In 1985, Jobs was booted from Apple after clashing with his anointed successor, former Pepsi CEO John Sculley, (Jobs had lured him to Apple with the now immortal sales pitch, "Would you rather spend the rest of your life selling sugared water or would you rather change the world?) and spent the better part of the next decade wasting Ross Perot's money at NeXT Computer. NeXT's technology, which featured support for graphics and audio within e-mail and technologies such as Ethernet ports, that have become part and parcel of computing today, was supposed to be the next big thing, and computer scientist Tim Berners-Lee, regarded as the father of the Internet, developed the first version of the World Wide Web on a NeXT machine. But like Lisa, it was overpriced for its time and never found popular acceptance. Jobs's fortuitous involvement with animation studio Pixar, however, kept him afloat, and in 1996, he returned to Apple in time for the candy-colored iMac, which would shake up a design-challenged PC industry in which style meant black or beige, and the iPod, which moved music to computers and launched an industry that still hasn't found its ceiling.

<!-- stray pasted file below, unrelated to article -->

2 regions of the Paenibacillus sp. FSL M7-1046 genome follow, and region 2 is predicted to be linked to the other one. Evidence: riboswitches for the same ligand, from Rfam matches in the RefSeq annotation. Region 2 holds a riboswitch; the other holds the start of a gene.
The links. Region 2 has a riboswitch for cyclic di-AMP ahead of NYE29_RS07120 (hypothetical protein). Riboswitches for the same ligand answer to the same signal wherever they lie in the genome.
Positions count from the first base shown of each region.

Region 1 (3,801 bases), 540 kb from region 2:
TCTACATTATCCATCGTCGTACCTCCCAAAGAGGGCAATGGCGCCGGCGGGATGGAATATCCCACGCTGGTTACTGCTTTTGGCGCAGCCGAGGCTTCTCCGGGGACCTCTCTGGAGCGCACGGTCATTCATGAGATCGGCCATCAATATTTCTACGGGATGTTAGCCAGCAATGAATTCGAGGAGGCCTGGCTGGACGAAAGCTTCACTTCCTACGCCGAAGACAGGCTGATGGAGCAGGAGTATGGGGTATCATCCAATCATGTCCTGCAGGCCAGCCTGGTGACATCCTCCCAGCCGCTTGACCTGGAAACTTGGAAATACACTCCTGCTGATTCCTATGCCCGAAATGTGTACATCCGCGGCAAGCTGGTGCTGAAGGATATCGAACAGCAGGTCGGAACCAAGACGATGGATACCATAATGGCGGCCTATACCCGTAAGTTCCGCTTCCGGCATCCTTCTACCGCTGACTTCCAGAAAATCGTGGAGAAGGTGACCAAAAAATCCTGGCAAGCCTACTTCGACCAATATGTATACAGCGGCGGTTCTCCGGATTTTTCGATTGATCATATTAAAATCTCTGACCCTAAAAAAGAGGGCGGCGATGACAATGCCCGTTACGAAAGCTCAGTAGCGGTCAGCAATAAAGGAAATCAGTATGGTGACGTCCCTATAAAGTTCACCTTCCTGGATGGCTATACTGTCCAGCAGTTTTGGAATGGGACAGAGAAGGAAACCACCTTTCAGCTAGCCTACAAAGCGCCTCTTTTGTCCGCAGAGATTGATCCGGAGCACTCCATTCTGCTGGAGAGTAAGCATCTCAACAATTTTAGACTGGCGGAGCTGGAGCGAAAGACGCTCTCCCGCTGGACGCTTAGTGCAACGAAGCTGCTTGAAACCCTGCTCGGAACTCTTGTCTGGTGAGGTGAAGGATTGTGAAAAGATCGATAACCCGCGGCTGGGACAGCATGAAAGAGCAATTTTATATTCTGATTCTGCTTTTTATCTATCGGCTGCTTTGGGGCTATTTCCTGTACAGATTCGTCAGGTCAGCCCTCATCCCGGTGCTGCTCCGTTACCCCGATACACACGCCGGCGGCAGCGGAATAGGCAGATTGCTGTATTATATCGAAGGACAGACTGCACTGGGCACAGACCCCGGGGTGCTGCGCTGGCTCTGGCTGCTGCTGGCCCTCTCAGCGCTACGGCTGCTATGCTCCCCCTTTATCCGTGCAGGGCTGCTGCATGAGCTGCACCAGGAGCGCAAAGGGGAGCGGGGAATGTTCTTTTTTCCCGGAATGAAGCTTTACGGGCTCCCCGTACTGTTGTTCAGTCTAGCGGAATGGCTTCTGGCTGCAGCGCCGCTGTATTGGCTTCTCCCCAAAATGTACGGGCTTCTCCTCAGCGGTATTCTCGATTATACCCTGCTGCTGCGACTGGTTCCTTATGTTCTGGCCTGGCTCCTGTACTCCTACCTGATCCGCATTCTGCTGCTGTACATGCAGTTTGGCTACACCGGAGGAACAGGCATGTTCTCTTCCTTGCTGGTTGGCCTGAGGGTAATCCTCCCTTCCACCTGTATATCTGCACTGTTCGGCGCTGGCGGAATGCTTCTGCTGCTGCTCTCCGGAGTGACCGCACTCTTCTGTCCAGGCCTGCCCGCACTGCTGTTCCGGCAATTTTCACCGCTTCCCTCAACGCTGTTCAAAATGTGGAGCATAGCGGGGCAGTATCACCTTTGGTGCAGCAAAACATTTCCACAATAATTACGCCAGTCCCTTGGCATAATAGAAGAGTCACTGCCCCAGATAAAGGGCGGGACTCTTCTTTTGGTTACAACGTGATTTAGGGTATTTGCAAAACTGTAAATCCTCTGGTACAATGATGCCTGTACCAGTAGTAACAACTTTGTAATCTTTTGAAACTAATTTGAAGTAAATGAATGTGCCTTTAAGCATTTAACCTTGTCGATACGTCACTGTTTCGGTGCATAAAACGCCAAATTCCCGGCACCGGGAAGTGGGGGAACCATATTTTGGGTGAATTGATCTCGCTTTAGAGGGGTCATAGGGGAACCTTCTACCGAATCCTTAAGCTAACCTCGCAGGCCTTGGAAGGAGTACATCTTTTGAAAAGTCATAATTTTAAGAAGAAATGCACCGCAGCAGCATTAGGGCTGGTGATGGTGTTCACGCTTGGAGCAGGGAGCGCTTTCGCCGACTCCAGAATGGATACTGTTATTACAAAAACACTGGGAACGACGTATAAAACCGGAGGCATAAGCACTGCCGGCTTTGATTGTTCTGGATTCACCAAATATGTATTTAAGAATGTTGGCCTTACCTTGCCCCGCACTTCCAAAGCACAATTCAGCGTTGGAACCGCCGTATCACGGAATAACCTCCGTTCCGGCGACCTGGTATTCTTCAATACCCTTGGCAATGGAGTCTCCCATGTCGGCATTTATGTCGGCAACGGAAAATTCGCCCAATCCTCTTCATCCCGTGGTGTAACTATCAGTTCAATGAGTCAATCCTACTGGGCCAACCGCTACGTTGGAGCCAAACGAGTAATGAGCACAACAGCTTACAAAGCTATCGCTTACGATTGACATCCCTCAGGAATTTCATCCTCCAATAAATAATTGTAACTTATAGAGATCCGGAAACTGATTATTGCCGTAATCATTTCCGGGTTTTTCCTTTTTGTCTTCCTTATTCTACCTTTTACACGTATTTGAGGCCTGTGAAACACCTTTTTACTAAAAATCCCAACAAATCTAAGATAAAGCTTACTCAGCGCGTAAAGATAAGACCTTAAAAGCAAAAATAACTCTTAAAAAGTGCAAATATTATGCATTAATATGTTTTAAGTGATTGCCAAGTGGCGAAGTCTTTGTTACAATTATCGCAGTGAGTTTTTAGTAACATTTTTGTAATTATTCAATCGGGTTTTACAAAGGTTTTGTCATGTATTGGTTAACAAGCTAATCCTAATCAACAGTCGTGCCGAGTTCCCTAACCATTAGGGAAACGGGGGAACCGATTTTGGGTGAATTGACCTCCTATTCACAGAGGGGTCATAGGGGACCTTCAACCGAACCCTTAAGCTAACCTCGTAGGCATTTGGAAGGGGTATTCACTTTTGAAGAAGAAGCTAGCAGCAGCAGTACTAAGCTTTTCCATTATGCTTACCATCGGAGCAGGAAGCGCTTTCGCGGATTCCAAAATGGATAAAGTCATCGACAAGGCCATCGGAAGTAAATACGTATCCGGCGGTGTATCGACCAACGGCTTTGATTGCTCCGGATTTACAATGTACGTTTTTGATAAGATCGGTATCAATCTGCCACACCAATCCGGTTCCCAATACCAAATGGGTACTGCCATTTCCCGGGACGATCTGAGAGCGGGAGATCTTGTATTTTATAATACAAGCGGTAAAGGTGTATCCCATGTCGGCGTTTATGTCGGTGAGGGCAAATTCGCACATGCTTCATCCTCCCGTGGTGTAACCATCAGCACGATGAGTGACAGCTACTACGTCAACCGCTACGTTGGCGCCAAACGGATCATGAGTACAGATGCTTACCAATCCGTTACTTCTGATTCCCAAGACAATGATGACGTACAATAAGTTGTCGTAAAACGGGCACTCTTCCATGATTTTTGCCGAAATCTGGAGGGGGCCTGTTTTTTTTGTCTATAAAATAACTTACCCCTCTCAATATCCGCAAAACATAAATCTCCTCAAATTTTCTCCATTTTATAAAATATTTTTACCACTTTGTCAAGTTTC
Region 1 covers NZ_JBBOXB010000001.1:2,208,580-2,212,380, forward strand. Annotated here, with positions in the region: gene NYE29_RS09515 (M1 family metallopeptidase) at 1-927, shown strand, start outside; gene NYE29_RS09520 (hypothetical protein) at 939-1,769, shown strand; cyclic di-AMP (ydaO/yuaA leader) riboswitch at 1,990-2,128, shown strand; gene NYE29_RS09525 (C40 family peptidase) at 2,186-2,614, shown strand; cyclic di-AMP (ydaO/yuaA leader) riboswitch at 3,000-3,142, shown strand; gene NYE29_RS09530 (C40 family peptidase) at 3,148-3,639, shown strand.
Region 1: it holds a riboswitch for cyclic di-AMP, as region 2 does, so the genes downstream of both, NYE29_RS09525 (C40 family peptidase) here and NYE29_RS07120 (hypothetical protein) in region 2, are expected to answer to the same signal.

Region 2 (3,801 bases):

As significant as the Macintosh or the iPod may be, neither of these may constitute Jobs's most important contribution to our culture. Instead, it may be his ability to bridge between the two vastly differing fields of entertainment and technology, smoothing the way for portable digital video on demand, that makes up the third and most significant act of Jobs's career. For years, the portable video market tantalized companies like Singapore's Creative Technologies and Korea's iRiver, which sought to be the first to capitalize on the inevitable convergence of portable music and video. Yet in a pre-You Tube world, what prevented convergence was a lack of content to spur consumer demand for iPod-like portable-video players. Music videos then available for download were largely only on much-maligned P2P networks, and the act of ripping video from DVDs was complex enough to put off even self-professed geeks. It was not dissimilar to the pre-Apple era, when Tandy and Commodore had their heyday and a young Jobs was catching his first whiff of opportunity.